During my stay in the West Bank, it was rare for me to come across a Palestinian man who had not been arrested or detained at some point. As a volunteer with the Red Crescent, I learned of the frequency with which the Israeli military soldiers harassed and threatened the ambulance drivers. Tales of being forced to undress before Israeli soldiers were common. It was also common for soldiers to shoot at the ambulances while in transit. One night, while traveling in the ambulance, we came across two tanks. We immediately stopped, but the tank, before us, continues to move toward the ambulance until it was a mere hand's length from the front of the ambulance window, the barrel of the tank directed at myself and the driver. When the driver, backed up in response, the tank moved forward, again. After being ordered, by speaker, to exit the ambulance, we were asked questions, the soldier's machine guns aimed at us. And all of this was done in the presence of Internationals. It is difficult to imagine the behavior of soldiers when white Internationals are not present.
Recently, in Tulkarem, boys aged 6 and up have been 'arrested' and detained for three days by the Israeli soldiers. I spoke with 12 year old boys who were 'arrested' by the soldiers and detained for three days inside a military jeep in the sun with no food or water. When I asked 'Why?', the boys were unable to find an answer. These same twelve year old boys have scars on their necks and faces from being beaten by soldiers with guns.
After Mohammad's father was taken, Mohammad was removed from the taxi, handcuffed and blindfolded and left beneath a tree.
When Mohammad enters the room, his arms are loaded down with bullets, tear gas canisters, a missile, and various sized ammunitions shot from tanks, Apaches, and F16s. He stands before me, in silence, waiting for a response. 'Made in America', he says, finally.
The children I meet in Palestine collect the various weaponry aimed at them by the Israeli military. During a visit to the Tulkarem summer camp, the children bring me live bullets shot from a tank just two days earlier. Tulkarem, like much of the West Bank, has been under non stop curfew. The day of the bullets in the school yard, the Israeli soldiers announced curfew was lifted for four hours from 11 a.m. until 2 p.m. To everyone's shock, at noon, one after into the lifting of curfew, the soldiers began shooting into the crowds of people shopping. The children were playing in the school courtyard when a tank began shooting bullets into the yard.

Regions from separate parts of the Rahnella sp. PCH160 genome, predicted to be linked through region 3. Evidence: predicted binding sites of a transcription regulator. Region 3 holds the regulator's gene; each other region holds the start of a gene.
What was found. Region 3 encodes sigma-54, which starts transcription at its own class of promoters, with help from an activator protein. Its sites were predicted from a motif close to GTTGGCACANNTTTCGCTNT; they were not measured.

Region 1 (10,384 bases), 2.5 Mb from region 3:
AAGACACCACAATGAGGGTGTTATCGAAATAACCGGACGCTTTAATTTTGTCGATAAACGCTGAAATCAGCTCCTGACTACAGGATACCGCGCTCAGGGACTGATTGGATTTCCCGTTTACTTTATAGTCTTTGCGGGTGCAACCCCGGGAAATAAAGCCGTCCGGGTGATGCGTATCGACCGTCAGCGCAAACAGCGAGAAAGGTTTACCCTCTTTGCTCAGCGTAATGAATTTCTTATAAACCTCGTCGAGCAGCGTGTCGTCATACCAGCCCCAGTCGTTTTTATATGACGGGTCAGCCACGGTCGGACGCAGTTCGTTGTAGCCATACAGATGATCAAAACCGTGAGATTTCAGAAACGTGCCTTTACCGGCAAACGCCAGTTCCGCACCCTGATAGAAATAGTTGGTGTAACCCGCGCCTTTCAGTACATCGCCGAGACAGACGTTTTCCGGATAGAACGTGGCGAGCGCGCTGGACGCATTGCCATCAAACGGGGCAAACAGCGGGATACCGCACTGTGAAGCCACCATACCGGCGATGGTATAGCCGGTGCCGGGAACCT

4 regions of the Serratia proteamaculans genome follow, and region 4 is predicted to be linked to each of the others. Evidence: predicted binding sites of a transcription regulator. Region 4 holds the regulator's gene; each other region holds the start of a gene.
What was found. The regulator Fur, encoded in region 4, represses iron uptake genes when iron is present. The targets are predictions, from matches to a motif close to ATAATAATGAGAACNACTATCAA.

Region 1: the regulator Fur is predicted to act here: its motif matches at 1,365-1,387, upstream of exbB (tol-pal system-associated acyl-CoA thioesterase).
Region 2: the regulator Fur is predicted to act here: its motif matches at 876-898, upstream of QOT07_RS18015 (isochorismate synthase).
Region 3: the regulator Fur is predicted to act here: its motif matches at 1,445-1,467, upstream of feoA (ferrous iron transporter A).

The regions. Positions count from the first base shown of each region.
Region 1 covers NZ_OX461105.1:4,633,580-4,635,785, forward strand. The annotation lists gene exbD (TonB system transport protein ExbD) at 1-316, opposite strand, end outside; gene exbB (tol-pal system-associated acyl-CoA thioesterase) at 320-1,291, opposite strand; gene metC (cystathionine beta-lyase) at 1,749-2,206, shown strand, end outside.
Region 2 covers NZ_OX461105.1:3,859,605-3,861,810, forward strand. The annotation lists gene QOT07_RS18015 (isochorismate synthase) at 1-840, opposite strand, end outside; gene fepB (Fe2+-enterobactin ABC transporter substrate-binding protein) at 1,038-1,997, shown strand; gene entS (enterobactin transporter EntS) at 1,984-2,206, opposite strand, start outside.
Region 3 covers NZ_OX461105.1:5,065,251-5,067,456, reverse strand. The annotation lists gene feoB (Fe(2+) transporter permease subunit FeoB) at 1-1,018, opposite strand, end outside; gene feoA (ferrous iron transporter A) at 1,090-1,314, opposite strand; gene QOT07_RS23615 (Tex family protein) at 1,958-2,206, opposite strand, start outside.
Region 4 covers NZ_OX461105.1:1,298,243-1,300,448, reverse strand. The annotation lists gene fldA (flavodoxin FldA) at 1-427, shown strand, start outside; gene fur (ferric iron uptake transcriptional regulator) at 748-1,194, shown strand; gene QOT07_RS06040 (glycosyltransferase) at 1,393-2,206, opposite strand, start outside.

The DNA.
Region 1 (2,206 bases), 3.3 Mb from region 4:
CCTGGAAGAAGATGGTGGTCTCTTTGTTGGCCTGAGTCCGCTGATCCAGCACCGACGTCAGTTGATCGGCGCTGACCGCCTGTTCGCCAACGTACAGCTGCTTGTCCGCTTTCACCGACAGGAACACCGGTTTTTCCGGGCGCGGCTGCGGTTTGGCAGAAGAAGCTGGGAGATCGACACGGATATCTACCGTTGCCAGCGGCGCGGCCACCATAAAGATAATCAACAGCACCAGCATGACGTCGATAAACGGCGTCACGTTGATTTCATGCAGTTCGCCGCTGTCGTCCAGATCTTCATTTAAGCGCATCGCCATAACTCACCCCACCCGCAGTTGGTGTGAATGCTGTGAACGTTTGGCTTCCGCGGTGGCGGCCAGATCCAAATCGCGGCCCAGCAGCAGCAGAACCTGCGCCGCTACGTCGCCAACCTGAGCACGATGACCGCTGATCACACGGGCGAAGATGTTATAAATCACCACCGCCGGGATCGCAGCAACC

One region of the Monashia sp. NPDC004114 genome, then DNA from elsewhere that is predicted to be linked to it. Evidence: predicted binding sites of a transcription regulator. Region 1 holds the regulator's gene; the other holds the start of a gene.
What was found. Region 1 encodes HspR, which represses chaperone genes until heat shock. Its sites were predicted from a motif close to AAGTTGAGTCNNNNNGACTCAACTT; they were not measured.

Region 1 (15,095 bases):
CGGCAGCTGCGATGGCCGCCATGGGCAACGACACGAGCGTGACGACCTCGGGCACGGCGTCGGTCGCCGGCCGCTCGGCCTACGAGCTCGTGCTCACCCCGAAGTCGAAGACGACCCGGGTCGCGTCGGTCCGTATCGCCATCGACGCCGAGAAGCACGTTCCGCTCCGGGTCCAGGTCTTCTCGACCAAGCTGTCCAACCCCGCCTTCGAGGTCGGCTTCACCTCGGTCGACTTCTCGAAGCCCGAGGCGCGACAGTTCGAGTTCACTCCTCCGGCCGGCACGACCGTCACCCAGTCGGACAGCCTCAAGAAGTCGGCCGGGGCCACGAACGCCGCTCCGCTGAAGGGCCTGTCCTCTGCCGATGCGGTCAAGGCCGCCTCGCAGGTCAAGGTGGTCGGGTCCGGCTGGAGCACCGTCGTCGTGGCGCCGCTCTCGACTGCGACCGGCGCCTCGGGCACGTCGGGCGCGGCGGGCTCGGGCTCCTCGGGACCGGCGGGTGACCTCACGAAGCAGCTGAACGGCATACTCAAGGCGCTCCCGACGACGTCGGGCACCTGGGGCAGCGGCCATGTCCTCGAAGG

After photographing the weapons, I peer closer at the tear gas canister. In English are a set of warnings, one of which reads tear gas should not be aimed at people as doing so may result in death. Despite this, or because of this, the soldiers continue to shoot tear gas at crowds and at children.
Another round of tea, another round of chocolate and photographs. Walid was fond of soccer. In photos he looks like a typical teenager with his handsome face and high cheekbones. When I ask the family whether they have anything they would like me to tell America, on their behalf, this is what they say:
'Nowhere in the world do people use F16s against people with no weapons', and 'We want two countries with no problems. That is all.'
When I ask Mohammad, who is sitting with two friends on a beautiful gold and red rug at his mother's feet, what he and his friends wish for, he replies:
'We want to live as all children in the world live. I want to play soccer in the fields, not in the streets. I want to dance and sing', and 'We want to live as children in America do'.
Cynthia Cruz can be contacted at email@example.com